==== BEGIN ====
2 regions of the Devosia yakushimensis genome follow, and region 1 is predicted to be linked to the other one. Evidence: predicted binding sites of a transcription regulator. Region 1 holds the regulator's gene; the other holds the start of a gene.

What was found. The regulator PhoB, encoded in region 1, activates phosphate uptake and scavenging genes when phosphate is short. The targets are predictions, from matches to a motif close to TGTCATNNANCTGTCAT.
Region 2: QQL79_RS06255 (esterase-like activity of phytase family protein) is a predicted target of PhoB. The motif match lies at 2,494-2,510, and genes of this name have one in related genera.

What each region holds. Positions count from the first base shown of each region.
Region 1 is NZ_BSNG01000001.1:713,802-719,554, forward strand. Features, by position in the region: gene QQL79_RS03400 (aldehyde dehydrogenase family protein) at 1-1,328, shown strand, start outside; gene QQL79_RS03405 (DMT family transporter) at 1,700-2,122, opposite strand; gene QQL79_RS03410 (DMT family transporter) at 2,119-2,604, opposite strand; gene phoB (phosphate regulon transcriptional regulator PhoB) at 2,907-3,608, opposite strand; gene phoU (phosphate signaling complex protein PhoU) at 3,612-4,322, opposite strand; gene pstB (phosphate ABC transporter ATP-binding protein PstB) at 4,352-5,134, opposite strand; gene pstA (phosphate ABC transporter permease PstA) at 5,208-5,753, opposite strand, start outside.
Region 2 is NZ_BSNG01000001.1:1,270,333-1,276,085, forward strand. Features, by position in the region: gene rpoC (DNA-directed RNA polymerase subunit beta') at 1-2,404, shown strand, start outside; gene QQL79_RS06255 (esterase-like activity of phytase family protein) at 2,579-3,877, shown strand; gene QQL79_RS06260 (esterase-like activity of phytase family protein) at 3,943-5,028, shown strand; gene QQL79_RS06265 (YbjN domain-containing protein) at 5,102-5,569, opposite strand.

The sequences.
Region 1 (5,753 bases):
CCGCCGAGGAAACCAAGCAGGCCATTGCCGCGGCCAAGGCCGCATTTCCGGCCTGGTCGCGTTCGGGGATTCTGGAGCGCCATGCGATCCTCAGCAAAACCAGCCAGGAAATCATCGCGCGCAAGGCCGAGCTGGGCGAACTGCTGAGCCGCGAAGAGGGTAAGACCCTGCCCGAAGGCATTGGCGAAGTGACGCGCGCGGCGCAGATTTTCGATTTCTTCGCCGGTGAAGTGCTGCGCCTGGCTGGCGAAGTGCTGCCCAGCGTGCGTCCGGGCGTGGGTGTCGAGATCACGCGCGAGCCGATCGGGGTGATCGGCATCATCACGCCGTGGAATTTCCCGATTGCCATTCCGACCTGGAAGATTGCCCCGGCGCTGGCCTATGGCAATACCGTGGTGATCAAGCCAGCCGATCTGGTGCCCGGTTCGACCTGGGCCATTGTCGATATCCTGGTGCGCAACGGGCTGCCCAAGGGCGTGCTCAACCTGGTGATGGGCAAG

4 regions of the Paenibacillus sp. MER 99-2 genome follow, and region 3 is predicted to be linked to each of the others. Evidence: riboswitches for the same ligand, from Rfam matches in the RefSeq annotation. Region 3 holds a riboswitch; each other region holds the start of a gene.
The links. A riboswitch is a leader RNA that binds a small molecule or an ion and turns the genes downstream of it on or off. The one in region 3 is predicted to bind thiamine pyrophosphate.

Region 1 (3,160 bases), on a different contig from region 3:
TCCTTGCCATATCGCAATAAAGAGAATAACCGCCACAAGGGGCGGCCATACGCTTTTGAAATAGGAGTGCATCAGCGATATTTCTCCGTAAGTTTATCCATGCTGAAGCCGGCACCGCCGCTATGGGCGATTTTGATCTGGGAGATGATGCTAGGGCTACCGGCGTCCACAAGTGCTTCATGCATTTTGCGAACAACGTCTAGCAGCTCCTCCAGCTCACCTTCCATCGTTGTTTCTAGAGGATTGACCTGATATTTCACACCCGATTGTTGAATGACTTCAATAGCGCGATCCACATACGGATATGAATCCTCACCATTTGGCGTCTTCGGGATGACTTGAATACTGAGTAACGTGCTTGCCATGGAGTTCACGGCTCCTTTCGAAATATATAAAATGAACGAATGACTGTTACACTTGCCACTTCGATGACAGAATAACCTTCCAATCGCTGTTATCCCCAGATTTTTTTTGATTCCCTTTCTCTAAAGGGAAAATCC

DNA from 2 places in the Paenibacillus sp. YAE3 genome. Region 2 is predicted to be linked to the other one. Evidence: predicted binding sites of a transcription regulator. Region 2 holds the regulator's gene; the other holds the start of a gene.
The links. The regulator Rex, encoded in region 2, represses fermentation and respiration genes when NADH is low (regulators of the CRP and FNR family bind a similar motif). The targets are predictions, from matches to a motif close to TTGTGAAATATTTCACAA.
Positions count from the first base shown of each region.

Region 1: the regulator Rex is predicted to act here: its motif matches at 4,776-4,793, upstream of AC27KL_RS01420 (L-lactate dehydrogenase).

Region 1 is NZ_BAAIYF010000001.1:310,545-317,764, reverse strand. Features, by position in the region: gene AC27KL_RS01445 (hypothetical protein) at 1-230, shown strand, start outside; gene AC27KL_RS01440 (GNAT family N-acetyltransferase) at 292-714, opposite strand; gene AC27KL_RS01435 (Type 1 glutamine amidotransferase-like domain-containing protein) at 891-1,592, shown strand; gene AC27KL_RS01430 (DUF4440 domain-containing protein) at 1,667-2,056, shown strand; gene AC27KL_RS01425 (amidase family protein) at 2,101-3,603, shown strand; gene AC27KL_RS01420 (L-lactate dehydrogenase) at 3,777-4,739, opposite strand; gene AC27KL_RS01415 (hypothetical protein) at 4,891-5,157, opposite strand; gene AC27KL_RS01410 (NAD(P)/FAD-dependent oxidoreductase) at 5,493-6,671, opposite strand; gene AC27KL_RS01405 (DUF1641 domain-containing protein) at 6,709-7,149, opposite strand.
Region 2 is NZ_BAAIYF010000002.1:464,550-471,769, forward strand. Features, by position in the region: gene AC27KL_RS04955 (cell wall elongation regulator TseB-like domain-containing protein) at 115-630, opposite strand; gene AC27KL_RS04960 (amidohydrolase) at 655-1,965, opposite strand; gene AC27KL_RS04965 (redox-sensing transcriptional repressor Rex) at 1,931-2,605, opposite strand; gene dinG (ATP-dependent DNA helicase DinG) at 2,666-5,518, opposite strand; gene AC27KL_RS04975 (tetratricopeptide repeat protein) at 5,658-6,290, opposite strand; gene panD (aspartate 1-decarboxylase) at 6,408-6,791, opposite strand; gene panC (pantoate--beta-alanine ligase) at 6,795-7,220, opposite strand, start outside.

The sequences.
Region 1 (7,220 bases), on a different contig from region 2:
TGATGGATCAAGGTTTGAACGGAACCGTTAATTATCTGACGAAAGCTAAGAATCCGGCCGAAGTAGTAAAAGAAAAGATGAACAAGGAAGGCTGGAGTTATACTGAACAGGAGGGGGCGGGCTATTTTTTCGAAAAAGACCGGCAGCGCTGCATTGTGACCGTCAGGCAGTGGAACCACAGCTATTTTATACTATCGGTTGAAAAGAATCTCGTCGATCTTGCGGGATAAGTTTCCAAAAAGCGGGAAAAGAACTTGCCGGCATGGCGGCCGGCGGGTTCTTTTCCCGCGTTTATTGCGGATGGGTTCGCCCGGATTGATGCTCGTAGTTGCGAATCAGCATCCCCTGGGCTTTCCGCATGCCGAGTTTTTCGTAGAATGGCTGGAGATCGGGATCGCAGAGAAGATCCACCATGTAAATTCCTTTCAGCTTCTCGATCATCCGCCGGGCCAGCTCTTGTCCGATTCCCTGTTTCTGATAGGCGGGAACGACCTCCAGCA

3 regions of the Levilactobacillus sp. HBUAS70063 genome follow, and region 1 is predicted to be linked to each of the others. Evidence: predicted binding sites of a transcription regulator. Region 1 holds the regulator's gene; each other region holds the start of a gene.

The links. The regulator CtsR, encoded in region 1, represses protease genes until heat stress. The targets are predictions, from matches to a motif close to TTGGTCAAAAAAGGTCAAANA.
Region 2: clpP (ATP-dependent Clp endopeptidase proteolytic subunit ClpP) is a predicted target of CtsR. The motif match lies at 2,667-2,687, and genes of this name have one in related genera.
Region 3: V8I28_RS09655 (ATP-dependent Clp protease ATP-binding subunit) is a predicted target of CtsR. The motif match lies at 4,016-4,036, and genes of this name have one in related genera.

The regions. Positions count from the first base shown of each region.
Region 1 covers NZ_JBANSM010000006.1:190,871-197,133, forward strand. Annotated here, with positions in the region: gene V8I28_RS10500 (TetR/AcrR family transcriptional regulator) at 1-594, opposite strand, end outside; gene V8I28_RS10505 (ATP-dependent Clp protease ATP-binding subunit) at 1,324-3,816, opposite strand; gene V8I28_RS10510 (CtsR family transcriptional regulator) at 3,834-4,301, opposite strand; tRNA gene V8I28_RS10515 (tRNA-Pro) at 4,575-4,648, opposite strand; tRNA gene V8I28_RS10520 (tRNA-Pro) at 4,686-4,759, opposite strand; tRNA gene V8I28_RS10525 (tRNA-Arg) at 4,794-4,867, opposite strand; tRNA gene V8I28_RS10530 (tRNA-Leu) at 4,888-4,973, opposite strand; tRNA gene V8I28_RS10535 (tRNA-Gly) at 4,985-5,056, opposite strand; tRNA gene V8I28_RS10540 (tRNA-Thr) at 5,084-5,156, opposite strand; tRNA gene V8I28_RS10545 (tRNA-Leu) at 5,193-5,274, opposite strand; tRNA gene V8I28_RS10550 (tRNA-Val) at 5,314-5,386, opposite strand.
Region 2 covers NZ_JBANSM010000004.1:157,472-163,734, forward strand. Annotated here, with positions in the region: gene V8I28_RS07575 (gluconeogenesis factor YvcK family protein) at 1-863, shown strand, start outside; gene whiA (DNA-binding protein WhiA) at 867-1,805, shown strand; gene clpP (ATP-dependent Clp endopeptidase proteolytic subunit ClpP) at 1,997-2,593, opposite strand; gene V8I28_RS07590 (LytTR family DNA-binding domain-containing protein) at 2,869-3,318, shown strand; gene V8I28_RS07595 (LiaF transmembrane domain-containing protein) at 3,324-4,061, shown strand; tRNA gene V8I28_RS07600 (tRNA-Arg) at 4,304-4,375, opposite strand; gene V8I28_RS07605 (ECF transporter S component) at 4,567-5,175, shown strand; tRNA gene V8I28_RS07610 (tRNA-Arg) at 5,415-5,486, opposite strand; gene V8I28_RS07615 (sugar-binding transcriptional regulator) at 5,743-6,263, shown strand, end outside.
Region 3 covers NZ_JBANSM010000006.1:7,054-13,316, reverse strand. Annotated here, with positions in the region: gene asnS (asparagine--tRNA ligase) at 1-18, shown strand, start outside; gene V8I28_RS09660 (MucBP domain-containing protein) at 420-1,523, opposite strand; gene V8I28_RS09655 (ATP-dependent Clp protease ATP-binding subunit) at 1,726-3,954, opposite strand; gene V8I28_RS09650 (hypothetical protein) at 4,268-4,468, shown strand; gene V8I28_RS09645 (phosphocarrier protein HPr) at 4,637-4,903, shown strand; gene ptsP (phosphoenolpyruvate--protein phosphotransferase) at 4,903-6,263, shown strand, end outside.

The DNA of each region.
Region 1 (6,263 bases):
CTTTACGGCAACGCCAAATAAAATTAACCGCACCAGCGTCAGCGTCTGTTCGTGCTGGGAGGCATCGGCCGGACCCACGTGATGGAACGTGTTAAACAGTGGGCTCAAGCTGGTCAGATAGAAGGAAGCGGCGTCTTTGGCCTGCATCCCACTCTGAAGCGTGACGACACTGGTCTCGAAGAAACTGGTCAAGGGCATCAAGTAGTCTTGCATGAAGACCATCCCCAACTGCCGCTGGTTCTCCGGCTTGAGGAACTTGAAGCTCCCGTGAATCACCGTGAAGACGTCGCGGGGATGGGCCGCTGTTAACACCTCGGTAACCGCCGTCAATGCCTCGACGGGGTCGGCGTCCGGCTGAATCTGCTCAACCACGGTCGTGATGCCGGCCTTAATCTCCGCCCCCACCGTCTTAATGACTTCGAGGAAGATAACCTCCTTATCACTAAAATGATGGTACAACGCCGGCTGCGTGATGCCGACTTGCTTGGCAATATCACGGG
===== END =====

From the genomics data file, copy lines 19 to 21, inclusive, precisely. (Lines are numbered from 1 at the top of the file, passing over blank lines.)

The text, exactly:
Region 2 is NZ_BAAIYF010000002.1:464,550-471,769, forward strand. Features, by position in the region: gene AC27KL_RS04955 (cell wall elongation regulator TseB-like domain-containing protein) at 115-630, opposite strand; gene AC27KL_RS04960 (amidohydrolase) at 655-1,965, opposite strand; gene AC27KL_RS04965 (redox-sensing transcriptional repressor Rex) at 1,931-2,605, opposite strand; gene dinG (ATP-dependent DNA helicase DinG) at 2,666-5,518, opposite strand; gene AC27KL_RS04975 (tetratricopeptide repeat protein) at 5,658-6,290, opposite strand; gene panD (aspartate 1-decarboxylase) at 6,408-6,791, opposite strand; gene panC (pantoate--beta-alanine ligase) at 6,795-7,220, opposite strand, start outside.

The sequences.
Region 1 (7,220 bases), on a different contig from region 2: